Category Archives: Remembrance

We Remember…

pauline-for-sarah
Obituary: The Guardian, May 2008

Read the rest of this entry

Remembering Pauline: Six Years On…

Benjamin Zephaniah & Pauline Campbelloriginally published: 14 May 2013

Pauline Campbell was found dead on 15th May 2008, lying on the grave of her daughter Sarah. Sarah tragically died in January 2003 whilst in HMP Styal.

Sign the book of condolence here >

Picture: Pauline Campbell with Benjamin Zephaniah, Cousin of Mikey Powell @ the ‘Moving Forward Together’ event, Birmingham, 2005.

4WardEver UK set up a website in memory of Pauline shortly after her death was announced, and maintains this site in her honour and to ensure that stories related to the deaths of women and young girls within the prison and psychiatric system are kept in the public eye.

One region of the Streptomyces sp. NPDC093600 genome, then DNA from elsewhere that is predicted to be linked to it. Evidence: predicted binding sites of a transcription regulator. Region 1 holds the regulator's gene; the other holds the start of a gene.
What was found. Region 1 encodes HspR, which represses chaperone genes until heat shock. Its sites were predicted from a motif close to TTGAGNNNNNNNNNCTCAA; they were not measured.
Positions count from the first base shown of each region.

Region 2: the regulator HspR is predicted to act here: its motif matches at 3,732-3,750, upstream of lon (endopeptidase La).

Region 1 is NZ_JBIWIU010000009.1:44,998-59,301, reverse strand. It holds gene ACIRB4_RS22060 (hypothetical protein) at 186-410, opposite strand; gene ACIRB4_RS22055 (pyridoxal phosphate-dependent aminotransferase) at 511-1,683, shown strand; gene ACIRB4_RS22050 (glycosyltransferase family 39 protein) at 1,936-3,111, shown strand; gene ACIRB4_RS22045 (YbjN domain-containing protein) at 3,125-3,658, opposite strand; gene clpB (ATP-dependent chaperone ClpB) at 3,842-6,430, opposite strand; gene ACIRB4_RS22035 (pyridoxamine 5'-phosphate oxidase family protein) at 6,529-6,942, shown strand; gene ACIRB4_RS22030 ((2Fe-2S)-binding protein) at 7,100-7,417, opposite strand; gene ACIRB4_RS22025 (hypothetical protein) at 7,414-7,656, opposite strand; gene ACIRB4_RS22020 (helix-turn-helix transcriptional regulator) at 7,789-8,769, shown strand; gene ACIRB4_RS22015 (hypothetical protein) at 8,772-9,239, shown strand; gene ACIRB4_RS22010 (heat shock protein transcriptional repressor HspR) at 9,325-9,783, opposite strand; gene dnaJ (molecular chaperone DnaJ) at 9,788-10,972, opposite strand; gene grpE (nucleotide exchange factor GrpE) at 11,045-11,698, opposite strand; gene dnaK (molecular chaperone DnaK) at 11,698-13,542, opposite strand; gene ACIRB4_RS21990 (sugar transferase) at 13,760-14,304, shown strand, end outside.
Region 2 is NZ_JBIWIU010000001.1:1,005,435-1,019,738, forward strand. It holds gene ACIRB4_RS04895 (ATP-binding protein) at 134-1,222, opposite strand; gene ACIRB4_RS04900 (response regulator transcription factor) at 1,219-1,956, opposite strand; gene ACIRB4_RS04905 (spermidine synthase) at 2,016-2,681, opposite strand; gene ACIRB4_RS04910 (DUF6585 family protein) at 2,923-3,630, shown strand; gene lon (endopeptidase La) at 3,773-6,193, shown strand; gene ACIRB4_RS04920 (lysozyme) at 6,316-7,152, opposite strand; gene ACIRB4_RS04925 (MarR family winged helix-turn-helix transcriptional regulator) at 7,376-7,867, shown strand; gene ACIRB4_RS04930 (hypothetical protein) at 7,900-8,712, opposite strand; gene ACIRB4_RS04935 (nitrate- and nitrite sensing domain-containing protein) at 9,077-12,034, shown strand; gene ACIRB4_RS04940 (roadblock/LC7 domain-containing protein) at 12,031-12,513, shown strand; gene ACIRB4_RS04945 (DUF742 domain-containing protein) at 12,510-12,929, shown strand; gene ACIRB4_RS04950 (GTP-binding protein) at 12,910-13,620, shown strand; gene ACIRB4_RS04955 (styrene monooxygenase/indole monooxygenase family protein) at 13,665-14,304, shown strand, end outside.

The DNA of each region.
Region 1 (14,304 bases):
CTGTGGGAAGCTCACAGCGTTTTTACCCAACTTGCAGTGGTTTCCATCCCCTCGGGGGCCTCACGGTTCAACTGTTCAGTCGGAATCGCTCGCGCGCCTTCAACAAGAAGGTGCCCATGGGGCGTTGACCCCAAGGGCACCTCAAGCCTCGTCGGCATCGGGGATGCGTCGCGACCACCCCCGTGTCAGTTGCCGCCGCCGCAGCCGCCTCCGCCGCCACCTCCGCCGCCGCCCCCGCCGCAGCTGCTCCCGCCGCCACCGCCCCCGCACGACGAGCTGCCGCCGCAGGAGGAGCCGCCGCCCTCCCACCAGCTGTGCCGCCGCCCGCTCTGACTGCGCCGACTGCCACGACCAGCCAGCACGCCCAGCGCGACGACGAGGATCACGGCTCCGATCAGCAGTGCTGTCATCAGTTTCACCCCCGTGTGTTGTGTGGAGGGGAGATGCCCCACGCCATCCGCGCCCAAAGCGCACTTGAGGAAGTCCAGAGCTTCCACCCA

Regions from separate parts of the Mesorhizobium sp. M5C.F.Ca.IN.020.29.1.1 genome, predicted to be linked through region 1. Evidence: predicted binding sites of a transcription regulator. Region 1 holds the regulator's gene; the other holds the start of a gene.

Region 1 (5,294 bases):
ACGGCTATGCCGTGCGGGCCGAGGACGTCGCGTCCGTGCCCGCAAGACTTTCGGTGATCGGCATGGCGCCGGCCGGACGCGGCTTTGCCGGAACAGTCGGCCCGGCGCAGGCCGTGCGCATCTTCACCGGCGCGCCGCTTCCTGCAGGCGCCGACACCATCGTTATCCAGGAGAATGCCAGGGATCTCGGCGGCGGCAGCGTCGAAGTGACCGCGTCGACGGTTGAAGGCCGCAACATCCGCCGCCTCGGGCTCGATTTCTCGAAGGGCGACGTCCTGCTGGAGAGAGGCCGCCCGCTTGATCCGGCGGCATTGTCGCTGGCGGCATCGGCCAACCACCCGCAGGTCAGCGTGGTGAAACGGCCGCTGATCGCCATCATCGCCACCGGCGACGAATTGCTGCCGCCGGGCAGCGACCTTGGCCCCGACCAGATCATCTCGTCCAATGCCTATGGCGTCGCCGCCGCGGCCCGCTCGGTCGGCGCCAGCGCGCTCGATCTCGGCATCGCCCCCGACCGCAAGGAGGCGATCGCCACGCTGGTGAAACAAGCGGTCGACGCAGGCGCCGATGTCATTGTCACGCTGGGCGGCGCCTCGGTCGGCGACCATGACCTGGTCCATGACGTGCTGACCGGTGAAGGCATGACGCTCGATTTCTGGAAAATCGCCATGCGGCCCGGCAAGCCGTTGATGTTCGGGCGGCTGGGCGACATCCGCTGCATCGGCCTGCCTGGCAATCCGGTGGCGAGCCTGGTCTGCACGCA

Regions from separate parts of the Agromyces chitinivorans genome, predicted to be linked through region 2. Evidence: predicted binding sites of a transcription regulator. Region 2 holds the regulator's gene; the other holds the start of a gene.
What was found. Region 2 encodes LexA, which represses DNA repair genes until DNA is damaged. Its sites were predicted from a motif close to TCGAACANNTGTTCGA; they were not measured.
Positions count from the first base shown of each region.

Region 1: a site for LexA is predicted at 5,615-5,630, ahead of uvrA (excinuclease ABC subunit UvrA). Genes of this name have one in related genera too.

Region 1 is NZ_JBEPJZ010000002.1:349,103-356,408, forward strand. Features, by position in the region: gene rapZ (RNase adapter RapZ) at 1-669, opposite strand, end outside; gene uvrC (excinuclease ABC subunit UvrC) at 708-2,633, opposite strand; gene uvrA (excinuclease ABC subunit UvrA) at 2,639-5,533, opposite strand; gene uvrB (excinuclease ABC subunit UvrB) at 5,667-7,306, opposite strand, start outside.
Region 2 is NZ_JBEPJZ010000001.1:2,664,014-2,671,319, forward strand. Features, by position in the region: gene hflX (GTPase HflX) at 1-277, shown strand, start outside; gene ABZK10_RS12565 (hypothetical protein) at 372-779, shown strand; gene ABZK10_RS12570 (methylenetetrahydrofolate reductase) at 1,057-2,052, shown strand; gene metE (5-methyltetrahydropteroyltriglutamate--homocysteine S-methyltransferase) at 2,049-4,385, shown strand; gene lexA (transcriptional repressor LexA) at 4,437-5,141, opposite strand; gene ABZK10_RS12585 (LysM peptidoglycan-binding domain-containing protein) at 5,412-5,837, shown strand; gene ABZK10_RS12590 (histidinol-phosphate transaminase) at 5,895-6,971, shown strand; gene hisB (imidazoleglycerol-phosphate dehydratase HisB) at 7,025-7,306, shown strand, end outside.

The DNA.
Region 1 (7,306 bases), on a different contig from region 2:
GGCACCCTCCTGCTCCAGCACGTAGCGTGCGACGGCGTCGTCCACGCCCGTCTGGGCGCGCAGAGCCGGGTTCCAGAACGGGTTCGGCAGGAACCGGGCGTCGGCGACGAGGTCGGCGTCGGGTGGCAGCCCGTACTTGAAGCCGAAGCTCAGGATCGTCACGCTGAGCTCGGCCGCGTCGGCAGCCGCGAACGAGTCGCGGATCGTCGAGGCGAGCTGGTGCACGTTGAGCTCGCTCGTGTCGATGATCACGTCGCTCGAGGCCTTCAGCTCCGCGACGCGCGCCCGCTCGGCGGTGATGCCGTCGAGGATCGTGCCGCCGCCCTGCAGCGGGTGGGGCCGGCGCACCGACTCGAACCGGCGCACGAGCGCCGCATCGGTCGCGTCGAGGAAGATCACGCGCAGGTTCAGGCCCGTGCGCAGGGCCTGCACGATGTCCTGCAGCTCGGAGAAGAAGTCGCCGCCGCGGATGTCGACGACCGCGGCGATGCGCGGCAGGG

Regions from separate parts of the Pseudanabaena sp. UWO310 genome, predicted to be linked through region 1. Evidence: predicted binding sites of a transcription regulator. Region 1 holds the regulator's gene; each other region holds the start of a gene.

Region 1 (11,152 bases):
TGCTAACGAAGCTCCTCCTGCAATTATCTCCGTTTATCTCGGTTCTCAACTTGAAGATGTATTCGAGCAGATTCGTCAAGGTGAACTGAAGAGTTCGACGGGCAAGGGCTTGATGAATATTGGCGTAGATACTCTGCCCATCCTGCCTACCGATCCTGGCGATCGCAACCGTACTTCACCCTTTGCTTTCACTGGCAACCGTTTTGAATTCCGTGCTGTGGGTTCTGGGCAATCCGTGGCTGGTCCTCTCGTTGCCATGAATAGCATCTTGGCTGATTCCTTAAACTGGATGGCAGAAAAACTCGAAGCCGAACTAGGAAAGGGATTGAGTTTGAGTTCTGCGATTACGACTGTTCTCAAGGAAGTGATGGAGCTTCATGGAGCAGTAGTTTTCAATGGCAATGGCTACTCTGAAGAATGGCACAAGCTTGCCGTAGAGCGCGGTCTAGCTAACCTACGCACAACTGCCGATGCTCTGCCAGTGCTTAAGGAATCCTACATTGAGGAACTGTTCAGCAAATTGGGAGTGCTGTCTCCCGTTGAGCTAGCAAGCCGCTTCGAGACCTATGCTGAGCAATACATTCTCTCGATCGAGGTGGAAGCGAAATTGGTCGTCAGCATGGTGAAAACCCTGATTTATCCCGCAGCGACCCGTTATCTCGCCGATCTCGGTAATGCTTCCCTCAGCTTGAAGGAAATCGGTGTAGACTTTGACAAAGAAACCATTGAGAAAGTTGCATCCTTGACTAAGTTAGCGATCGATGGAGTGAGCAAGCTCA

Tippa Naphtali, of 4WardEver and The Friends of Mikey Powell Campaign said; “Pauline was the type of person that if you only ever met once you would be sure never to forget. Read the rest of this entry

Sarah remembered 9 years on…

Written by: Tippa Naphtali
16th January 2012

This article has been reproduced to mark the 9th anniversary of Sarah’s death: Her mother speaks >

The 18th January 2012 marks 9 years since the death of Sarah Campbell, who took her own life after critical failings in the duty of care owed to her by the officers and staff of Styal Prison, Cheshire.

Her mother, Pauline Campbell, took to an unflinching journey of protest and quest for justice and reforms, which saw her arrested at several demonstrations outside women’s prisons. Sadly, 5 years later, Pauline also took her own life still torn with a mother’s grief from the loss of her only child.

Pauline had been a tireless campaigner against deaths of women in custody since the tragic death of her daughter, and she was awarded the Emma Humphreys Memorial Prize in October 2005. The prize is awarded each year to a woman or group who has, through their actions, writing or campaigning; raised awareness of violence against women and children.

Read the rest of this entry